Hi all! Emily here. I also wanted to introduce myself as one of the volunteers for Insight World Aid (IWA). I am proud to be joining IWA for their first overseas project, and will be helping to document our experience from the orphanage, Wat Opot. In addition to working with IWA, I have the fortune to be traveling throughout South East Asia for two months. I am currently writing from Borobudur, Indonesia, and am very excited to join the group in Phnom Penh tomorrow.
About me: I am originally from New York, but recently relocated to the Bay Area. During my first week in California, I joined a sitting group at Insight Meditation Center. On my first visit, I not only found a warm home with a welcoming group, but also learned about IWA and the Cambodia project. My heart sang.
Like many of the volunteers, I have a strong passion for travel and learning about different cultures. This passion was realized while assisting on a research project in Ethnic Geography on O’ahu in Hawai’i. Since then I have traveled to much of Europe, Central America, Australia, New Zealand, India, Nepal, and Tibet. This also marks my third journey to South East Asia, and my first visit to Cambodia.
My background is in Leadership and Organizational Psychology, and I received my Masters in Social-Organizational Psychology from Columbia University. I am currently studying Counseling Psychology at Santa Clara University and hope to combine organizational learning with counseling psychology. I have spent the past seven years curiously investigating the nature of change and transformation, and for me, it all comes down to presence.
With that lengthier-than-expected intro, I would like to share a story about a transformational experience I had just this morning. While in Borobudur, I decided to hire a local guide to help me get a better understanding of their beautiful UNESCO World Heritage monument. I met a man named Hatta, who was born in Borobadur and has studied both Buddhism and Islam for his entire life. Hatta carefully walked me around the six platforms of the monument while teaching me about the six different transitional postures depicted by the Buddha of Borobudur.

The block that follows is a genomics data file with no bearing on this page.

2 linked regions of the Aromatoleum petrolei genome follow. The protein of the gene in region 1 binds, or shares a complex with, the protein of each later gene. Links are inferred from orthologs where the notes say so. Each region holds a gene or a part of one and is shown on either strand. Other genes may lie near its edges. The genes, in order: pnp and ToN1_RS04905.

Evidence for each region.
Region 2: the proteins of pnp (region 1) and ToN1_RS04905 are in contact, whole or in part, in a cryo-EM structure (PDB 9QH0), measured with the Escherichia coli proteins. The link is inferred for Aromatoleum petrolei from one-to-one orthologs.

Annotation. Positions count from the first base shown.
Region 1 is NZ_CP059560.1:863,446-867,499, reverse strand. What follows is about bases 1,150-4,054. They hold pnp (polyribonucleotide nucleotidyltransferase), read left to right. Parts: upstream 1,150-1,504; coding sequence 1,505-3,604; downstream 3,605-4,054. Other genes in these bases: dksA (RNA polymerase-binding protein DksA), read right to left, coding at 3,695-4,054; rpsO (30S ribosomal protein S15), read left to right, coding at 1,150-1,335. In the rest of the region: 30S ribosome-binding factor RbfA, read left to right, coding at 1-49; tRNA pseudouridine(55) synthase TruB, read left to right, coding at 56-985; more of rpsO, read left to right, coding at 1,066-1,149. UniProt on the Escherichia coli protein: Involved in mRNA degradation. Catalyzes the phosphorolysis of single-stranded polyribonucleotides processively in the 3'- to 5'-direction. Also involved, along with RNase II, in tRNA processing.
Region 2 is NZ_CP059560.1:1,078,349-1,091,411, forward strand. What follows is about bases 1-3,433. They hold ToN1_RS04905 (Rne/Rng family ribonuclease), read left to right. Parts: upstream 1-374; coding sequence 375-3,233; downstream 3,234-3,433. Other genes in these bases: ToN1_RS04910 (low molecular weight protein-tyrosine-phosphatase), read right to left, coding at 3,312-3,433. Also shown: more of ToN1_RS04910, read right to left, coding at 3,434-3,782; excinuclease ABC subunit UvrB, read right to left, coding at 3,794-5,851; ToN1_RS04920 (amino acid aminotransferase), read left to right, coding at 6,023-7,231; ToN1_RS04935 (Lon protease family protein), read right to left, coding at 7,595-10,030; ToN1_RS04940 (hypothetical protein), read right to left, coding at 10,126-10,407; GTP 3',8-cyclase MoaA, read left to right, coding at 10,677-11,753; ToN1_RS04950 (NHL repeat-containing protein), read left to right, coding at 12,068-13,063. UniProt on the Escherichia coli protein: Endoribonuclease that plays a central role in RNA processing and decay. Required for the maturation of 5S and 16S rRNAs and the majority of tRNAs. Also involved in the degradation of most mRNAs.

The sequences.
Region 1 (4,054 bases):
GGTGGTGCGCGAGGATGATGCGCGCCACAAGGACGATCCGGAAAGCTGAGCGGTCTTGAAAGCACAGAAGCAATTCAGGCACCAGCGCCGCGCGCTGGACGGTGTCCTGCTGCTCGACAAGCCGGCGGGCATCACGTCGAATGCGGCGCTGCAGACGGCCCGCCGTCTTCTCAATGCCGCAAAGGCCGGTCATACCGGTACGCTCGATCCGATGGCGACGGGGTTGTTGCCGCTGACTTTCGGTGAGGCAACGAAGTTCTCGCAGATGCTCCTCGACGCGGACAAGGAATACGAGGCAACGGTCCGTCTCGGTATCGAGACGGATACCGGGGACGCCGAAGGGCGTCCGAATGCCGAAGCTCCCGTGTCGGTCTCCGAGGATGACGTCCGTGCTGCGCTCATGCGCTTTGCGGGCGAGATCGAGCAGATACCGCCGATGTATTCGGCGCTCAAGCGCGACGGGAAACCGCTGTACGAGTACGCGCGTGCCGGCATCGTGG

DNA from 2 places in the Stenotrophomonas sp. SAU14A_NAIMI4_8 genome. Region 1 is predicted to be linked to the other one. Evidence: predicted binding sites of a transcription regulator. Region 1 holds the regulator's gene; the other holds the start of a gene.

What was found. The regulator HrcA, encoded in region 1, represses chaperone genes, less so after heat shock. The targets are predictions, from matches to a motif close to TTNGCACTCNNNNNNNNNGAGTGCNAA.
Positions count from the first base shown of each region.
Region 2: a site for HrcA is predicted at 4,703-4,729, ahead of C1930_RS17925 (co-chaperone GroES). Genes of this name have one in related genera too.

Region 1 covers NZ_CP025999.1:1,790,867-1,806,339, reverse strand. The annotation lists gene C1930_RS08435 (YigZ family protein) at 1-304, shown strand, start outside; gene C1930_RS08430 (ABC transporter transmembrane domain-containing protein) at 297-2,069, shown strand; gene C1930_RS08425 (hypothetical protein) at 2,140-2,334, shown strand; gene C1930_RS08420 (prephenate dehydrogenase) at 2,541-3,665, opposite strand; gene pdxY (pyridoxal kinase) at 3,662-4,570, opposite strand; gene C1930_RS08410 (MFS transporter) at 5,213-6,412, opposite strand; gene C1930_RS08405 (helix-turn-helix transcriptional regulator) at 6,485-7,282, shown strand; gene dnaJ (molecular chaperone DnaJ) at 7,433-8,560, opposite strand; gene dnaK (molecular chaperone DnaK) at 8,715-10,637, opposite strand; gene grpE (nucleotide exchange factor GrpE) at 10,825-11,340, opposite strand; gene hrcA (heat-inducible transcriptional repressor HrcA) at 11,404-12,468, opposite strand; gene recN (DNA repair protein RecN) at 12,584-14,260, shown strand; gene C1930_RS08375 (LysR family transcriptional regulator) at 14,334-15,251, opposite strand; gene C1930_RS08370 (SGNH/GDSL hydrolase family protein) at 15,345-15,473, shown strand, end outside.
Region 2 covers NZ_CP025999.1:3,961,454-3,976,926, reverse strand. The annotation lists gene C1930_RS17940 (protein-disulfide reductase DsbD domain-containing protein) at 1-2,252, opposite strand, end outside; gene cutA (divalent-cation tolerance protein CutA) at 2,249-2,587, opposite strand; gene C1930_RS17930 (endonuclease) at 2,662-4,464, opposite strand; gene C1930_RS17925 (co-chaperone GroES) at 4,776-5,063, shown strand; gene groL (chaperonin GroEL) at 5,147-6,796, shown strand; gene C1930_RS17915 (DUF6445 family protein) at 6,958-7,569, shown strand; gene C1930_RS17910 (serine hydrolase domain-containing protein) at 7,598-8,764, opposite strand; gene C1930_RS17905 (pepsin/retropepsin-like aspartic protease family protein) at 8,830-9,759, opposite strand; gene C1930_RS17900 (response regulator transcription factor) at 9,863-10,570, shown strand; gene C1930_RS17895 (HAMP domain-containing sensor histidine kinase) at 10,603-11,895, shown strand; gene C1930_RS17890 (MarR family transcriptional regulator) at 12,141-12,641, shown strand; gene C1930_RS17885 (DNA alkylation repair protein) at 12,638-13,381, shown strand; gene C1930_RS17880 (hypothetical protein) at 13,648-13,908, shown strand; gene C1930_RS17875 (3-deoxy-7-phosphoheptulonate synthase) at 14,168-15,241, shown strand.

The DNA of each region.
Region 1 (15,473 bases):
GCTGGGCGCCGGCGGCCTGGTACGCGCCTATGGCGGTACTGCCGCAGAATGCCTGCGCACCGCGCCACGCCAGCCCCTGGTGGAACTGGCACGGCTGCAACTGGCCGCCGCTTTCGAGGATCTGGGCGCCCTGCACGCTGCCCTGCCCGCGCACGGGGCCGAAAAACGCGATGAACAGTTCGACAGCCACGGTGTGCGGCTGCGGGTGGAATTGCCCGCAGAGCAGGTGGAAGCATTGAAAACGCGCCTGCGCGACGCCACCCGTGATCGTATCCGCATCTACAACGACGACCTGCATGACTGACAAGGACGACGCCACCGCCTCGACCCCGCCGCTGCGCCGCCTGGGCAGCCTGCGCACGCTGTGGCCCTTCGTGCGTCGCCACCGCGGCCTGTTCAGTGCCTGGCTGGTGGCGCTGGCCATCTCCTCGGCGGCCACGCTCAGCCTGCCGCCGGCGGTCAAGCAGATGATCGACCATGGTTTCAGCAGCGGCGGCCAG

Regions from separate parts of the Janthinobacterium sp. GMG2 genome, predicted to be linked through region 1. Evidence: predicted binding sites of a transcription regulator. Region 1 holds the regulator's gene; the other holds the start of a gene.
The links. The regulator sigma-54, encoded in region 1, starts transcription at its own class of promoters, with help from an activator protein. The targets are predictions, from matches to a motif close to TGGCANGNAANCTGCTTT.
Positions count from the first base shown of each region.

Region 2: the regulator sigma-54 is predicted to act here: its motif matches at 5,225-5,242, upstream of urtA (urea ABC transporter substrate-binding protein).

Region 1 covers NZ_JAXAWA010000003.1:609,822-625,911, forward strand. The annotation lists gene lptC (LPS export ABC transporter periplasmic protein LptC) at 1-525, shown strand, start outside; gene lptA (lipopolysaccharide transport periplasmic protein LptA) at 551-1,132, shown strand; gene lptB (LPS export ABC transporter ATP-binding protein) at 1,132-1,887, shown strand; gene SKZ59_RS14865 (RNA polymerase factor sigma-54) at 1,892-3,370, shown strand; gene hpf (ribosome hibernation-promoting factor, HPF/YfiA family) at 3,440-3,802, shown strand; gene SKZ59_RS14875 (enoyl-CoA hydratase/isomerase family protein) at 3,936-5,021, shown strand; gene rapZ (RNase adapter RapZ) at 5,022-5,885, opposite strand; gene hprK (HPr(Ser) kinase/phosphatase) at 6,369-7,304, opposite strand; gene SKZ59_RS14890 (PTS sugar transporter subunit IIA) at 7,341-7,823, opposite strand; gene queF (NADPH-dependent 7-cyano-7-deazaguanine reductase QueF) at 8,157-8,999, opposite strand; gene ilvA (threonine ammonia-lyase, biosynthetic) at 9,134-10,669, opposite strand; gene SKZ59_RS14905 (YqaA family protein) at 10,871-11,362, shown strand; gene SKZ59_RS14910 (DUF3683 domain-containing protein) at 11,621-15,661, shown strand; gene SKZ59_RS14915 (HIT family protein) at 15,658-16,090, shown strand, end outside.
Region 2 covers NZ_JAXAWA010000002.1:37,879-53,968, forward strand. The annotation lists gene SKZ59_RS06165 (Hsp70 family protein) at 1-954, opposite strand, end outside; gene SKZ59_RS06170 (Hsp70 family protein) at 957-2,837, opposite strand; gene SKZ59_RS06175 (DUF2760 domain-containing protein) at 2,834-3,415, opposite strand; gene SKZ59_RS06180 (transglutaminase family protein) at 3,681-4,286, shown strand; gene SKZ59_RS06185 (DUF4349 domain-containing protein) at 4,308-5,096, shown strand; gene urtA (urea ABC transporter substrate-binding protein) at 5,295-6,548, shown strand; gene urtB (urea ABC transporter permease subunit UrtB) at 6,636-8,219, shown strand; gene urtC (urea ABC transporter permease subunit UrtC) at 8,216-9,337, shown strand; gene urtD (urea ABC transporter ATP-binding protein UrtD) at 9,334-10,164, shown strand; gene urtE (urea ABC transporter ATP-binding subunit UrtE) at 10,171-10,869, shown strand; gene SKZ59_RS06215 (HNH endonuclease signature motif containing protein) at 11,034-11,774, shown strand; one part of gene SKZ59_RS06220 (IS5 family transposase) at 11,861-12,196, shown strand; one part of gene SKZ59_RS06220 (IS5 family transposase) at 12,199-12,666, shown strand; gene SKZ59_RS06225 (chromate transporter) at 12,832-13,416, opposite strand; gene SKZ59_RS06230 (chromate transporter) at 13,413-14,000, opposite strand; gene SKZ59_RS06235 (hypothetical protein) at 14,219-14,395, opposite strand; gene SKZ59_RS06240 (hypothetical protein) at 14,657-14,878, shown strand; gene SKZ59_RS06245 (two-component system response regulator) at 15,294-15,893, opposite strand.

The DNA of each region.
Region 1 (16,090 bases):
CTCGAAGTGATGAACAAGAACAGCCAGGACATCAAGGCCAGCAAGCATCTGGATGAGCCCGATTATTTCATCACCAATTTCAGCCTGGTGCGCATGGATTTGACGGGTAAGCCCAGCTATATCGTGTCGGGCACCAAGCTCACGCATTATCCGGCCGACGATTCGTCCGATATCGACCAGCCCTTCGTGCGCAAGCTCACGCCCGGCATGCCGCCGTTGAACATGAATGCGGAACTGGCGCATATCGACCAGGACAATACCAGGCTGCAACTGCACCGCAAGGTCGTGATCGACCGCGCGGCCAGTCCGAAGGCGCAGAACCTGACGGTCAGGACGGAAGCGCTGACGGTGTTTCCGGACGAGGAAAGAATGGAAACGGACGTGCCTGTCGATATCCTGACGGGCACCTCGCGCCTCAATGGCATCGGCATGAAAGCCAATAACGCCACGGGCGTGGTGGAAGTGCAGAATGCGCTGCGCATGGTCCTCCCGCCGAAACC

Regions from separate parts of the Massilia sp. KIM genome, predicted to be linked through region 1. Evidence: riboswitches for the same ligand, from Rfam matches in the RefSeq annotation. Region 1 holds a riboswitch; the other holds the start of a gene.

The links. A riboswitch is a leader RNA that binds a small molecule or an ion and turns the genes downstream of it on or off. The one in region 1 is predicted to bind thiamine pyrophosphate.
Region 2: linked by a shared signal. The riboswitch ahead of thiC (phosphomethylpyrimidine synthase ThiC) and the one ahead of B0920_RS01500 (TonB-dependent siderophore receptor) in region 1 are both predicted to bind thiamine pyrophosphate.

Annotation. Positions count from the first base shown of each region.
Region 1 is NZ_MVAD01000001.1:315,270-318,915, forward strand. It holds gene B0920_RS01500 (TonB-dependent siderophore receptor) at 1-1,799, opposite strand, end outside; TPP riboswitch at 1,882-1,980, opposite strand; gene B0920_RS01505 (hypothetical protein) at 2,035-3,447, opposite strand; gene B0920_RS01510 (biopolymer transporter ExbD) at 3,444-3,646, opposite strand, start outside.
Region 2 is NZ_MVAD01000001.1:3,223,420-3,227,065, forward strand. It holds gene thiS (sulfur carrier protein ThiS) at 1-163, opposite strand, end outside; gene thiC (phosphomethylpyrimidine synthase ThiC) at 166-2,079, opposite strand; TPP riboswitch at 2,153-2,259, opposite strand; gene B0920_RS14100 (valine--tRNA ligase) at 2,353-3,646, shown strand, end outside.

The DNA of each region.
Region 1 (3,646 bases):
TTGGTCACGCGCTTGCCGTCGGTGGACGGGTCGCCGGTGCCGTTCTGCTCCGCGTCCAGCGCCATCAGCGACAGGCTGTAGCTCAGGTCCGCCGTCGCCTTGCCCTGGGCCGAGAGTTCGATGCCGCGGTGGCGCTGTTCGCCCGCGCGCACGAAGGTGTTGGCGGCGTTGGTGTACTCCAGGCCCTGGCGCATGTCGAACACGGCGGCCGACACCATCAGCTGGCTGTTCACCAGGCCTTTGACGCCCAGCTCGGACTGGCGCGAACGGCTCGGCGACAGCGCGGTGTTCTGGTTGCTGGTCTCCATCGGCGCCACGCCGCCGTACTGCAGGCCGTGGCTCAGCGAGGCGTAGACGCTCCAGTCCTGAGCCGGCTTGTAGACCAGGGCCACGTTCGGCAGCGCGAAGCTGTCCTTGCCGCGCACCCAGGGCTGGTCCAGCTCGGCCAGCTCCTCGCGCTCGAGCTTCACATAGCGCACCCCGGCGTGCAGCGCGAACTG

When we made it to the top, Hatta used an example to help me understand the postures better. He said — using the coincidental example of medicine — that if you want to be a doctor you first need to set the intention and invite the world to witness your goal. You must then give effort, get good grades, and pass your exams. After that you must concentrate or meditate on your intention and effort, followed by finding fearless in your practice and aiming to become an expert in your field. He then looked at me and told me that even these are not enough. The final stage is transformation or opening, which is easy to miss. He finally said to me, “Emily, whatever you do, all you need to give is love, a smile, and presence.”
I was speechless. With his words and his own presence sinking in to my heart, we stood looking at each other for what felt like an hour. After wiping the tears from our eyes and sharing a big hug, we quietly descended back to the village.
After we made it to the bottom, I told him about our mission and about how much I wished he could meet our group and share his presence and wisdom with all of us. He spoke so clearly of our goal — even using medicine as his example! Although he cannot come along, I will carry his love, smiles and presence along the way. I cannot wait to start, and I look forward to sharing our journey with you.